Camber Corporation is proud to be a part of aviation history as Texas A&M University-Corpus Christi has been named a test site for unmanned aircraft systems (UAS) by the Federal Aviation Administration (FAA).
The test sites will facilitate testing and research of UAS technologies to provide scientific data on the future integration of these aircraft safely with other air traffic. Congress mandated that the UAS be integrated into the national airspace by 2015. One of the main research goals is finding the safest methods for unmanned planes to sense other aircraft and take measures to avoid collisions.
The UAS market is one of Camber’s strategic high growth areas. Camber feels it is an honor to have been selected by A&M-Corpus Christi to help support them in developing solutions so critical to our Nation. Camber’s partnership with A&M-Corpus Christi and the support in the State of Texas is one of their proudest accomplishments. Camber Corporation looks forward to furthering our relationships and in increasing our presence in this great State.
Camber responsibilities under contract with A&M-Corpus Christi include the roles of:
- Lead Systems Integrator and Technical Lead
- Systems Engineering and Integration
- Range Planning and Mission Execution Support including Business Development
- Range Infrastructure Planning-Design-Implementation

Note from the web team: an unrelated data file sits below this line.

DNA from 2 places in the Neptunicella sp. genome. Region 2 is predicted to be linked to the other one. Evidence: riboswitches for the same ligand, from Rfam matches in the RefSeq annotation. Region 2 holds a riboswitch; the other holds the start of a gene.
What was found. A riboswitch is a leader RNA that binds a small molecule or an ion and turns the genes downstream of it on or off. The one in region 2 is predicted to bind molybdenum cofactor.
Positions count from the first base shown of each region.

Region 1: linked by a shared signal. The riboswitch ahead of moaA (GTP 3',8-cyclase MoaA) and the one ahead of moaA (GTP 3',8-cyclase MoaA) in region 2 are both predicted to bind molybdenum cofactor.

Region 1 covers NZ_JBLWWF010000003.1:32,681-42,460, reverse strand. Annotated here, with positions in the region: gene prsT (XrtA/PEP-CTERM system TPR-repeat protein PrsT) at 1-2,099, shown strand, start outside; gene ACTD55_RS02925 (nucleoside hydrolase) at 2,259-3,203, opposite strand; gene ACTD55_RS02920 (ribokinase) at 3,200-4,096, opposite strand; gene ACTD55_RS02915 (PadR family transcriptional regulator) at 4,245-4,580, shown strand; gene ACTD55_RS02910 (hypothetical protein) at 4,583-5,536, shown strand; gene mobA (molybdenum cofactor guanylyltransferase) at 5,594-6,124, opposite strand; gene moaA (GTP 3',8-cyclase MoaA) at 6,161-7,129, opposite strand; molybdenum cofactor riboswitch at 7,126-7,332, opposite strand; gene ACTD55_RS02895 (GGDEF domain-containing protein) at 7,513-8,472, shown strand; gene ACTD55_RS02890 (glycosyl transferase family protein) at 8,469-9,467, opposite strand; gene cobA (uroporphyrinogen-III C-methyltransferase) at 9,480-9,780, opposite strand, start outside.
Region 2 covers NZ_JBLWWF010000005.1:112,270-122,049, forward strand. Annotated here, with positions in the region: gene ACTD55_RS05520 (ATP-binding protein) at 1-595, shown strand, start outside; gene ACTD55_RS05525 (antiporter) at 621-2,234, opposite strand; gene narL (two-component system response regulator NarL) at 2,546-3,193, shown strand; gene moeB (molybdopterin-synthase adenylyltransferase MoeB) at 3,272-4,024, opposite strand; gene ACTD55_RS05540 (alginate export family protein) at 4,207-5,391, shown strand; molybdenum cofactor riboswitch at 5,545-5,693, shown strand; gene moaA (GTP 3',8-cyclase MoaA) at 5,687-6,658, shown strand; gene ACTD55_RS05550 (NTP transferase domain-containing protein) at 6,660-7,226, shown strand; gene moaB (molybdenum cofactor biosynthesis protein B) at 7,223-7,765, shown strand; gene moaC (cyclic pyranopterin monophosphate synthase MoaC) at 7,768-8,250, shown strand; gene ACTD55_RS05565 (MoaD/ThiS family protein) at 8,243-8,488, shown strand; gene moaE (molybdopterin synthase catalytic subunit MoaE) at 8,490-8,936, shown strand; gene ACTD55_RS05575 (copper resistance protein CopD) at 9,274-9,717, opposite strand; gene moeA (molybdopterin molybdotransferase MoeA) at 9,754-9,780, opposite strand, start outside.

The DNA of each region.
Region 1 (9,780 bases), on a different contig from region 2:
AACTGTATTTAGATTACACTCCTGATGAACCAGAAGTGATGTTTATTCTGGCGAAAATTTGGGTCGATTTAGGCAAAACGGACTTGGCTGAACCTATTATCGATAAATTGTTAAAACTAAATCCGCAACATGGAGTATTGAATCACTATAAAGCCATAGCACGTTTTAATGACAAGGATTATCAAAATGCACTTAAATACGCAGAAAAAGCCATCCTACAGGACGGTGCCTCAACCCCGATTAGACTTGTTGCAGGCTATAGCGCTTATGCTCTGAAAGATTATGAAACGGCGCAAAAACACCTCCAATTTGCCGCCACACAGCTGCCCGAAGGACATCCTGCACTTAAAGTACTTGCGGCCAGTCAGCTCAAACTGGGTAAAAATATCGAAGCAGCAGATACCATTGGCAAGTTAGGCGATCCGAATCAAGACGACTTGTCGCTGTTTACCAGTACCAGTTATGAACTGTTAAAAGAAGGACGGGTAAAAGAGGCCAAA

- Systems Integration-Test and Operation (Live-Virtual-Constructive Modeling and Simulation infrastructure support in support of all Lone Star Test Range operations) Including interaction with NASA and key government entities
- Flight Operations Support
- Flight Test Planning and Range Safety Concept of Operations development
- Range Research and Development and Analysis Support
- Selection and Management of all proposed subcontractors and Subject Matter Experts
- Development of key FAA required documentation
This historic decision will have significant financial implications for the entire state of Texas, especially South Texas. The Association of Unmanned Vehicles International published an economic impact study in March projecting, once airspace is opened to UAS, the economic impact would be about $8 billion statewide, and $260 million in South Texas over the next 10 years; creating about 1,200 jobs.